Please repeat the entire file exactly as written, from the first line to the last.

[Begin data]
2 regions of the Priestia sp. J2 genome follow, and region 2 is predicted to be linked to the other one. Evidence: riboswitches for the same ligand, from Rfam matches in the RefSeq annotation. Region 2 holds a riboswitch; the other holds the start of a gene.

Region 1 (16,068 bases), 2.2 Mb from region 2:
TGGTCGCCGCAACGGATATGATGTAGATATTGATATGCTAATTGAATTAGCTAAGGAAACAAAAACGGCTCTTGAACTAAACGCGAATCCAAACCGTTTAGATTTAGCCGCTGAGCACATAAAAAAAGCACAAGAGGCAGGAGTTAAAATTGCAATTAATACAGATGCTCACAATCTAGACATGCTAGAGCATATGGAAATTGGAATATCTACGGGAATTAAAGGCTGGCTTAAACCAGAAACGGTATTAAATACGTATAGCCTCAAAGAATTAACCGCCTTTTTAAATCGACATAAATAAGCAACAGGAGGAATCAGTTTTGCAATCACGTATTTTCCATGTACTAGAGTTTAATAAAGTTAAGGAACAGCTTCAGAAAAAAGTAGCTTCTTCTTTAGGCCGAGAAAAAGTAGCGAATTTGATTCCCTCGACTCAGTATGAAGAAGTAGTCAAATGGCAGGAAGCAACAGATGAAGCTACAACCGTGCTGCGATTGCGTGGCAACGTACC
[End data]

2 regions of the Priestia sp. J2 genome follow, and region 2 is predicted to be linked to the other one. Evidence: riboswitches for the same ligand, from Rfam matches in the RefSeq annotation. Region 2 holds a riboswitch; the other holds the start of a gene.

Region 1 (16,068 bases), 2.2 Mb from region 2:
TGGTCGCCGCAACGGATATGATGTAGATATTGATATGCTAATTGAATTAGCTAAGGAAACAAAAACGGCTCTTGAACTAAACGCGAATCCAAACCGTTTAGATTTAGCCGCTGAGCACATAAAAAAAGCACAAGAGGCAGGAGTTAAAATTGCAATTAATACAGATGCTCACAATCTAGACATGCTAGAGCATATGGAAATTGGAATATCTACGGGAATTAAAGGCTGGCTTAAACCAGAAACGGTATTAAATACGTATAGCCTCAAAGAATTAACCGCCTTTTTAAATCGACATAAATAAGCAACAGGAGGAATCAGTTTTGCAATCACGTATTTTCCATGTACTAGAGTTTAATAAAGTTAAGGAACAGCTTCAGAAAAAAGTAGCTTCTTCTTTAGGCCGAGAAAAAGTAGCGAATTTGATTCCCTCGACTCAGTATGAAGAAGTAGTCAAATGGCAGGAAGCAACAGATGAAGCTACAACCGTGCTGCGATTGCGTGGCAACGTACC